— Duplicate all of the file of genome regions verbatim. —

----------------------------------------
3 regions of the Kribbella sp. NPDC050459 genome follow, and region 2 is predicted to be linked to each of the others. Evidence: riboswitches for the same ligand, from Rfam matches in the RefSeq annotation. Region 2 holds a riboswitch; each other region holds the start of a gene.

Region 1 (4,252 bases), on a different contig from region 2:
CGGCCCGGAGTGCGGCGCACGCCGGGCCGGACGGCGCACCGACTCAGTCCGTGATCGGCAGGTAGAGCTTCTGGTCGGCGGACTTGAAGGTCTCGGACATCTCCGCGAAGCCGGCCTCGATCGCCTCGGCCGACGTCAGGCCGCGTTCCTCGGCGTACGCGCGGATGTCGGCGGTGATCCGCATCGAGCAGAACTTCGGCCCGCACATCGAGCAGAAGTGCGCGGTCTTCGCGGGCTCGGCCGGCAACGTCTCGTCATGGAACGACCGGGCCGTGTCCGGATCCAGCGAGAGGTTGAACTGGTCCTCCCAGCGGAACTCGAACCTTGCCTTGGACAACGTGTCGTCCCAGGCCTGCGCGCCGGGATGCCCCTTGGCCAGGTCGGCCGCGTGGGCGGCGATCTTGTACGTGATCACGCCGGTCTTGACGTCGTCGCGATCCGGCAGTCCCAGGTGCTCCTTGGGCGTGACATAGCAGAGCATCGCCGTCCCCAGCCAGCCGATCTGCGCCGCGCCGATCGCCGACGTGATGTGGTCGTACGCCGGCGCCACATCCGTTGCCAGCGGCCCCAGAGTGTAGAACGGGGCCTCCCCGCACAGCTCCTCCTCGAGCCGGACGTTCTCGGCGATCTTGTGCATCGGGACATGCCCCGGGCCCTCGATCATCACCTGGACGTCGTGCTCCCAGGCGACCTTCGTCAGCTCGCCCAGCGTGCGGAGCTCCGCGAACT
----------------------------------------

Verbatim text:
3 regions of the Kribbella sp. NPDC050459 genome follow, and region 2 is predicted to be linked to each of the others. Evidence: riboswitches for the same ligand, from Rfam matches in the RefSeq annotation. Region 2 holds a riboswitch; each other region holds the start of a gene.

Region 1 (4,252 bases), on a different contig from region 2:
CGGCCCGGAGTGCGGCGCACGCCGGGCCGGACGGCGCACCGACTCAGTCCGTGATCGGCAGGTAGAGCTTCTGGTCGGCGGACTTGAAGGTCTCGGACATCTCCGCGAAGCCGGCCTCGATCGCCTCGGCCGACGTCAGGCCGCGTTCCTCGGCGTACGCGCGGATGTCGGCGGTGATCCGCATCGAGCAGAACTTCGGCCCGCACATCGAGCAGAAGTGCGCGGTCTTCGCGGGCTCGGCCGGCAACGTCTCGTCATGGAACGACCGGGCCGTGTCCGGATCCAGCGAGAGGTTGAACTGGTCCTCCCAGCGGAACTCGAACCTTGCCTTGGACAACGTGTCGTCCCAGGCCTGCGCGCCGGGATGCCCCTTGGCCAGGTCGGCCGCGTGGGCGGCGATCTTGTACGTGATCACGCCGGTCTTGACGTCGTCGCGATCCGGCAGTCCCAGGTGCTCCTTGGGCGTGACATAGCAGAGCATCGCCGTCCCCAGCCAGCCGATCTGCGCCGCGCCGATCGCCGACGTGATGTGGTCGTACGCCGGCGCCACATCCGTTGCCAGCGGCCCCAGAGTGTAGAACGGGGCCTCCCCGCACAGCTCCTCCTCGAGCCGGACGTTCTCGGCGATCTTGTGCATCGGGACATGCCCCGGGCCCTCGATCATCACCTGGACGTCGTGCTCCCAGGCGACCTTCGTCAGCTCGCCCAGCGTGCGGAGCTCCGCGAACT